Friday 23 August 2019 4:05 am

DEBATE: Will email die out?

Morten Brøgger is chief executive of Wire.
Tim Sadler
Tim Sadler is chief executive of cyber security company Tessian.

Will email die out?

Morten Brøgger, chief executive of collaboration platform Wire, says YES.

Almost 50 years on since its inception, email is fast becoming no longer fit for purpose as a communication tool.

Given that 90 per cent of cyber attacks begin with a phishing email, today it’s the equivalent of leaving the house with all the windows wide open.

Meanwhile, from a collaboration perspective, it’s about as effective as a telegram – perhaps even worse. At least workers of days gone by didn’t receive 100 plus telegrams a day, with the expectation that they would need to reply to each one.

The day we decide to ditch email once and for all will equate not only to enterprises saving billions due to the decreased risk of cyber breaches, but also to a reduction in spam and unread messages, leading to a significant boost in productivity and better real-time collaboration.

We’re at the tipping point of embracing a far safer, more practical and modern form of communication. Yet, in order to move away from email, first we must accept that it is officially a relic of the past.

Tim Sadler, chief executive of cyber security company Tessian, says NO.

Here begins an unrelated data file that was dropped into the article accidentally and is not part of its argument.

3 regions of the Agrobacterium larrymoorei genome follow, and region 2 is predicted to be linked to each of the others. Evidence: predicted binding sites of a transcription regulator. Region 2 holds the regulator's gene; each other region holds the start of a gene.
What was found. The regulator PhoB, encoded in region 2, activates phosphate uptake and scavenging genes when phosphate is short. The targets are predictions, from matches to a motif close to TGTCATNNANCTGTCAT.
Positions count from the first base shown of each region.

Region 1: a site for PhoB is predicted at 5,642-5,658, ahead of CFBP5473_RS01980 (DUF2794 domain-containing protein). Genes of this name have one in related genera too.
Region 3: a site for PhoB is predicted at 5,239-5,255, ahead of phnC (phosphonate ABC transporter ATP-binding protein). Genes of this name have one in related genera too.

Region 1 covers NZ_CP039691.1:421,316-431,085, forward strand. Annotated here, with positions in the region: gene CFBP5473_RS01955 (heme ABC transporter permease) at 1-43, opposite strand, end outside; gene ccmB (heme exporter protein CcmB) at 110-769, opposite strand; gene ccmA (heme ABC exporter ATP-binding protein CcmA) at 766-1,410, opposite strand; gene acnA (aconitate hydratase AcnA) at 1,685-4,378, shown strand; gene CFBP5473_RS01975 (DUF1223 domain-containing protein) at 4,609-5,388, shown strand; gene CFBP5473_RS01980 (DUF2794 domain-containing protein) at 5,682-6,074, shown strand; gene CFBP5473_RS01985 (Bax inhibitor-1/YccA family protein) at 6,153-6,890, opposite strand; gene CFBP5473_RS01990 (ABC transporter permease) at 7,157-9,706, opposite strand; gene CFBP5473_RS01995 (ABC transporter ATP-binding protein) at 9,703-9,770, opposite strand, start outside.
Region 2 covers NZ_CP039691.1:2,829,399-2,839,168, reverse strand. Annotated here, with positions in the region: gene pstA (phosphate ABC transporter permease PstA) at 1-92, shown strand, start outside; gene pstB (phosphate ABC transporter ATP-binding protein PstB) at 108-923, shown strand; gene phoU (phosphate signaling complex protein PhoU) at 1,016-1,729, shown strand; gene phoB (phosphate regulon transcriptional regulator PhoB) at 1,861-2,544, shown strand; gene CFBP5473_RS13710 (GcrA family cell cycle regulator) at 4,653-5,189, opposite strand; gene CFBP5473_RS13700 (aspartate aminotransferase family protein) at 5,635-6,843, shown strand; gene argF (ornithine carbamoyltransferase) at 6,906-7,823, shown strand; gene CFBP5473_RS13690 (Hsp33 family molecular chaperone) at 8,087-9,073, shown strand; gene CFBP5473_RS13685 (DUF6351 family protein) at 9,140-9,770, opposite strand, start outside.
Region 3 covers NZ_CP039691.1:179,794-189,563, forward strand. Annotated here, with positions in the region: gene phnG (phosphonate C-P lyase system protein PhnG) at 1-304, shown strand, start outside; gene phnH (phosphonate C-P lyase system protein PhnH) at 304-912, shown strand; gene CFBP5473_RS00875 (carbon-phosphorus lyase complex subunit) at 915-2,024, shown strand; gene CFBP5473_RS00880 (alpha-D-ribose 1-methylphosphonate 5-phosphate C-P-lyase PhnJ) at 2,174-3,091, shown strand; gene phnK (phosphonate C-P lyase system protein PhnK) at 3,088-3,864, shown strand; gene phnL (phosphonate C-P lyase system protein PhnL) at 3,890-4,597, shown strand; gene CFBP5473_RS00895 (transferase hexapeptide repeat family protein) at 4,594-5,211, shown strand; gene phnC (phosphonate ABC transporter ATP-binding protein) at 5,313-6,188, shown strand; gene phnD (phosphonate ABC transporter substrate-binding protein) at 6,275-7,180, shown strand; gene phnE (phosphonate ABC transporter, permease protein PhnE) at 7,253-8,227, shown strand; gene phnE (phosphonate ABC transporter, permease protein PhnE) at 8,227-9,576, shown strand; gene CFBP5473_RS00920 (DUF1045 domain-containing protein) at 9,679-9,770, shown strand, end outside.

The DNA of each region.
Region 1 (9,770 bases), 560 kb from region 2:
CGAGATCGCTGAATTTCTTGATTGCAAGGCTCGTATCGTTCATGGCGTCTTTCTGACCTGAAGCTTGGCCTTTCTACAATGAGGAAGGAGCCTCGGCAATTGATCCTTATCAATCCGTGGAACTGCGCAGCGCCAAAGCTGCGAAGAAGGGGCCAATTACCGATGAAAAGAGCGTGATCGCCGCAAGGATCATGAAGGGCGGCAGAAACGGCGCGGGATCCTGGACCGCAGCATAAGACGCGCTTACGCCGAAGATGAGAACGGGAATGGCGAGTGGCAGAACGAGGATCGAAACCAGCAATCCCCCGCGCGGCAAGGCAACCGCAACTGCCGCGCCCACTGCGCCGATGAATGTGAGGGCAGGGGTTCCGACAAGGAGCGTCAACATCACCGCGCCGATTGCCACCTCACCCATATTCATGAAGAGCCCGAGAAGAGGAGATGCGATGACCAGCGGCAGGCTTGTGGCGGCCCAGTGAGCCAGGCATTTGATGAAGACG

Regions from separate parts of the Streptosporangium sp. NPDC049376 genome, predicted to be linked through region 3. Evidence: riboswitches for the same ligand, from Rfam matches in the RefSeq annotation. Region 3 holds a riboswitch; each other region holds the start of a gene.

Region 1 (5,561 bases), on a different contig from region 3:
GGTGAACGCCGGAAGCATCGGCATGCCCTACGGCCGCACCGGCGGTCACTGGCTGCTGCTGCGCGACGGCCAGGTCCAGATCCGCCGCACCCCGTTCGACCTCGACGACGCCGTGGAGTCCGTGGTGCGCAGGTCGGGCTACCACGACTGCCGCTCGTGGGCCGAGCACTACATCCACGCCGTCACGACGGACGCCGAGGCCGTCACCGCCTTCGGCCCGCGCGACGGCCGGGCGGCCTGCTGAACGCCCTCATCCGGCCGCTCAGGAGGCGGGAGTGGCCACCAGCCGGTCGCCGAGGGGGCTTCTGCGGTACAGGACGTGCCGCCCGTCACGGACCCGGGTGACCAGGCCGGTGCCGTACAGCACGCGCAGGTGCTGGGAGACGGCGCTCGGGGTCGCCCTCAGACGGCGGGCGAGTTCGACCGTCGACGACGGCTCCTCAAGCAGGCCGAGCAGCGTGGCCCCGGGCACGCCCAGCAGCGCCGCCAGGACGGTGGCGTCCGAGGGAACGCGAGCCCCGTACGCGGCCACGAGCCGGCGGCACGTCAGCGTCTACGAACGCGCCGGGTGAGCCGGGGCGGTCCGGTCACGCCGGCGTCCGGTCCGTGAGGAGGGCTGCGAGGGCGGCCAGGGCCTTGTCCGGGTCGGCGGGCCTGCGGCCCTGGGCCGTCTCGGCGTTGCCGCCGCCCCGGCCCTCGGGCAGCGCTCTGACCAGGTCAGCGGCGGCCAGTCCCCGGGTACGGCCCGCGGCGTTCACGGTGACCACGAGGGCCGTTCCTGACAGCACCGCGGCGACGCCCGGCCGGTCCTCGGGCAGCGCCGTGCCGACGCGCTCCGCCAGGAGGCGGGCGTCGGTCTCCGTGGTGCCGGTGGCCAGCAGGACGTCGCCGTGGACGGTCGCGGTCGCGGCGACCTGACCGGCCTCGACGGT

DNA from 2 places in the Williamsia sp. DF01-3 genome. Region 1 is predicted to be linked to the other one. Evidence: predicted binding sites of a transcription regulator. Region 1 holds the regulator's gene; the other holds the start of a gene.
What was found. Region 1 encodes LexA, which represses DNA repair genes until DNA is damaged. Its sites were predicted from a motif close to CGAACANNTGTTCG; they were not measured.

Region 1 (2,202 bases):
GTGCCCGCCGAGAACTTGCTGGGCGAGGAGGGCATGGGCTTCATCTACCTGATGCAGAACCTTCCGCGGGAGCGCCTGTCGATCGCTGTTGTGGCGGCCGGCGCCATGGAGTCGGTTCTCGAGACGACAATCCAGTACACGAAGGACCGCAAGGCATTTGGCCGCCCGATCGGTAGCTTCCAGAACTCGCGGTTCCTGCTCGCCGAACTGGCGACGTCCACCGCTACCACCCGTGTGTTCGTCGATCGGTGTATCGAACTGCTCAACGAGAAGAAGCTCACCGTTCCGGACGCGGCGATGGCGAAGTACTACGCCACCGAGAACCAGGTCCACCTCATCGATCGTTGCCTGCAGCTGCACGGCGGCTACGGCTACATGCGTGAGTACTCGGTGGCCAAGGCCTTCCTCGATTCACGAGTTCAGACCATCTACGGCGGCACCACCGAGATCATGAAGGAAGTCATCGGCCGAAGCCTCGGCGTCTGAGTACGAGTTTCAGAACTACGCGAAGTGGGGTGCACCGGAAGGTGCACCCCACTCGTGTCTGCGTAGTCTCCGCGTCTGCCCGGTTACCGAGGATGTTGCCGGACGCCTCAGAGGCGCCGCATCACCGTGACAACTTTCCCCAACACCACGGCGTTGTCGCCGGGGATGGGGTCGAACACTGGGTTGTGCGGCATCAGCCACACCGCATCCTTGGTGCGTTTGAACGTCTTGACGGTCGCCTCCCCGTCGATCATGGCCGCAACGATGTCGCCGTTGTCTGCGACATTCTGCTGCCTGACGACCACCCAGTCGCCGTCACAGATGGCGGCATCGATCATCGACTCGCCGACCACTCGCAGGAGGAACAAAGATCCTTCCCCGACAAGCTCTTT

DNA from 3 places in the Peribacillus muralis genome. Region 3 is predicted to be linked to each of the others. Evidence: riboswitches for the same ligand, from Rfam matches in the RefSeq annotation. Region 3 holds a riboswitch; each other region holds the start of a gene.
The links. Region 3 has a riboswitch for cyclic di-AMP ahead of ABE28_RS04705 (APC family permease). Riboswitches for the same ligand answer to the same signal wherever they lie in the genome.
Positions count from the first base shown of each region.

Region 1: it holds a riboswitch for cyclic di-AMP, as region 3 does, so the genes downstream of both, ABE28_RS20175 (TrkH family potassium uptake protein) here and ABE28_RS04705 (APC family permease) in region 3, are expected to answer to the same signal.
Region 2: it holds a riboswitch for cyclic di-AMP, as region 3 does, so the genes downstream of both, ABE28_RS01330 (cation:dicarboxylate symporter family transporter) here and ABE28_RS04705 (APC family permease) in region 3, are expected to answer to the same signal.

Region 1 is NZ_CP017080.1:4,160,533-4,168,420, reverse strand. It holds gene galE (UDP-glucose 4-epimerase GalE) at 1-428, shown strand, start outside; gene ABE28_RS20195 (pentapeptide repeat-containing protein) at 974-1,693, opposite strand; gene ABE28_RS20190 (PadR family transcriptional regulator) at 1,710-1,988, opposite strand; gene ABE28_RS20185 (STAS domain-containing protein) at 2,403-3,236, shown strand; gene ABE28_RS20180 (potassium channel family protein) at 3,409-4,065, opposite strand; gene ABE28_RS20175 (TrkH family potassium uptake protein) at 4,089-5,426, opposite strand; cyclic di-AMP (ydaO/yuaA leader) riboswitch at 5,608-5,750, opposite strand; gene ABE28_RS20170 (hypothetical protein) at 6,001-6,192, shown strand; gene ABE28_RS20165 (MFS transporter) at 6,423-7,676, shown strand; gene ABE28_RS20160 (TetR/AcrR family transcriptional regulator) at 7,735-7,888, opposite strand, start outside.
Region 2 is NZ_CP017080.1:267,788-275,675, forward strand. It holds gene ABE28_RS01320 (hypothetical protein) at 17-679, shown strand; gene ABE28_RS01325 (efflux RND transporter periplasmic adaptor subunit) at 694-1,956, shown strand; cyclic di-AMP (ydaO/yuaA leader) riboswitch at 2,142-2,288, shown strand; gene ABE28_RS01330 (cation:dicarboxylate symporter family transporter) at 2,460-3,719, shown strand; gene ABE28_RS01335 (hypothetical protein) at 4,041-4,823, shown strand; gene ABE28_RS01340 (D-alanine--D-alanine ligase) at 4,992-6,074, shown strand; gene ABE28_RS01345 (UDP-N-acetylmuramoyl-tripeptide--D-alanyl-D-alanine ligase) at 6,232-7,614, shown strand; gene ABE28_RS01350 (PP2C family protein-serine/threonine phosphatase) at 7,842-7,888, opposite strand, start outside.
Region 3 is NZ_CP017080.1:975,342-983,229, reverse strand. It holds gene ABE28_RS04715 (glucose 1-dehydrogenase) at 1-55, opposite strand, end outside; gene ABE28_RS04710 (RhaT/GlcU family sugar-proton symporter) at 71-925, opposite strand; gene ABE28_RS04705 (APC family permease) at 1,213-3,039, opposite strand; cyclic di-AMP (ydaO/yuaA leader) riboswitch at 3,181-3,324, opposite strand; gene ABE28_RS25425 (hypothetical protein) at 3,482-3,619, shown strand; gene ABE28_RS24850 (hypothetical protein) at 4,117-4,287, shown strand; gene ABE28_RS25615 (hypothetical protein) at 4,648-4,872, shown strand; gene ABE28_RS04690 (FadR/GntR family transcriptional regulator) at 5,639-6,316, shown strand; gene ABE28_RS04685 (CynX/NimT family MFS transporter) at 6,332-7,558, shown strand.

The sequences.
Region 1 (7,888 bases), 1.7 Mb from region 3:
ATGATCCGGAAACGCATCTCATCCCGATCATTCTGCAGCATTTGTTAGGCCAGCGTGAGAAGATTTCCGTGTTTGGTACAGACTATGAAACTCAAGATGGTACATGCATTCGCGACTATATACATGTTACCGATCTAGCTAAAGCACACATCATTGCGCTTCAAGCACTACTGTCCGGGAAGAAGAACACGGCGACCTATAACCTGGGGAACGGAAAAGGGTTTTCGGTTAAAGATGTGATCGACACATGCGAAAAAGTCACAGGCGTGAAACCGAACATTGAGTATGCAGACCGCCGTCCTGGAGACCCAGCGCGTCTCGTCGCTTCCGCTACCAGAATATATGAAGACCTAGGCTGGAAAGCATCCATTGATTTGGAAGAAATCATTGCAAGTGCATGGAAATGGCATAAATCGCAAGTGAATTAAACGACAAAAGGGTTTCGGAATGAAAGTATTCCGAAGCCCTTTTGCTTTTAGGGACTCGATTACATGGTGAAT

We spend a third of our working week on email, sending and receiving around 124 emails a day. It’s our primary tool to communicate, collaborate, negotiate, and share information. And this won’t change any time soon.

Despite the growing popularity of instant messaging and collaboration platforms, we’re more dependent on email than ever. We recently found that 59 per cent of employees now send work emails on their mobiles during out-of-office hours

Furthermore, people increasingly use their inboxes as a “digital filing cabinet” – storing and archiving useful business information.

Undeniably, our relationship with email is risky. With so much data being shared and cyber threats like spear-phishing rife, some businesses have even suggested banning the use of email altogether. But this isn’t realistic.

Figures show that the number of emails will grow from 281bn today to over 333bn in 2022.

Email is here to stay; businesses need to make sure that employees can use it as effectively, productively, and safely as possible.

Main image credit: Getty

City A.M.'s opinion pages are a place for thought-provoking views and debate. These views are not necessarily shared by City A.M.